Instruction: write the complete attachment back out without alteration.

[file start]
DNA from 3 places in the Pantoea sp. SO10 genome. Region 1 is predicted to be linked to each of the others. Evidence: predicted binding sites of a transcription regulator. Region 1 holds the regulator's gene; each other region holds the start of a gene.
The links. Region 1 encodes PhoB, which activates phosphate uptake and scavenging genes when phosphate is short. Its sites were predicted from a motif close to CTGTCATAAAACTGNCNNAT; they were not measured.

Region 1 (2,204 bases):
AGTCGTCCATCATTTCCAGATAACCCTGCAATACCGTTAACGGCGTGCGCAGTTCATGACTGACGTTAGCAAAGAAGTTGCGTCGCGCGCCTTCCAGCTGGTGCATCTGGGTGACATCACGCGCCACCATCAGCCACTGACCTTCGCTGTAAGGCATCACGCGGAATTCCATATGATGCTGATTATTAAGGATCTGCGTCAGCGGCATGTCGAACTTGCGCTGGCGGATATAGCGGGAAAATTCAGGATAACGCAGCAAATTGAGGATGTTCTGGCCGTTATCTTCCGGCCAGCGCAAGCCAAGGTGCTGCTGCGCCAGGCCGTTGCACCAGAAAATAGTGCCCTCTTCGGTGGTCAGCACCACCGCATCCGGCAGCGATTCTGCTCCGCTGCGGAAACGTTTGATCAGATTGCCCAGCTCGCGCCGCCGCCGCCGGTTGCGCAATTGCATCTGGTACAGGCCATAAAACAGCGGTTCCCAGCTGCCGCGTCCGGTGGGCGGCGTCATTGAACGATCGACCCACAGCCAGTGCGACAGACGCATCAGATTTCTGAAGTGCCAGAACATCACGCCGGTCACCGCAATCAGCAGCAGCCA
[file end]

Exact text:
DNA from 3 places in the Pantoea sp. SO10 genome. Region 1 is predicted to be linked to each of the others. Evidence: predicted binding sites of a transcription regulator. Region 1 holds the regulator's gene; each other region holds the start of a gene.
The links. Region 1 encodes PhoB, which activates phosphate uptake and scavenging genes when phosphate is short. Its sites were predicted from a motif close to CTGTCATAAAACTGNCNNAT; they were not measured.

Region 1 (2,204 bases):
AGTCGTCCATCATTTCCAGATAACCCTGCAATACCGTTAACGGCGTGCGCAGTTCATGACTGACGTTAGCAAAGAAGTTGCGTCGCGCGCCTTCCAGCTGGTGCATCTGGGTGACATCACGCGCCACCATCAGCCACTGACCTTCGCTGTAAGGCATCACGCGGAATTCCATATGATGCTGATTATTAAGGATCTGCGTCAGCGGCATGTCGAACTTGCGCTGGCGGATATAGCGGGAAAATTCAGGATAACGCAGCAAATTGAGGATGTTCTGGCCGTTATCTTCCGGCCAGCGCAAGCCAAGGTGCTGCTGCGCCAGGCCGTTGCACCAGAAAATAGTGCCCTCTTCGGTGGTCAGCACCACCGCATCCGGCAGCGATTCTGCTCCGCTGCGGAAACGTTTGATCAGATTGCCCAGCTCGCGCCGCCGCCGCCGGTTGCGCAATTGCATCTGGTACAGGCCATAAAACAGCGGTTCCCAGCTGCCGCGTCCGGTGGGCGGCGTCATTGAACGATCGACCCACAGCCAGTGCGACAGACGCATCAGATTTCTGAAGTGCCAGAACATCACGCCGGTCACCGCAATCAGCAGCAGCCA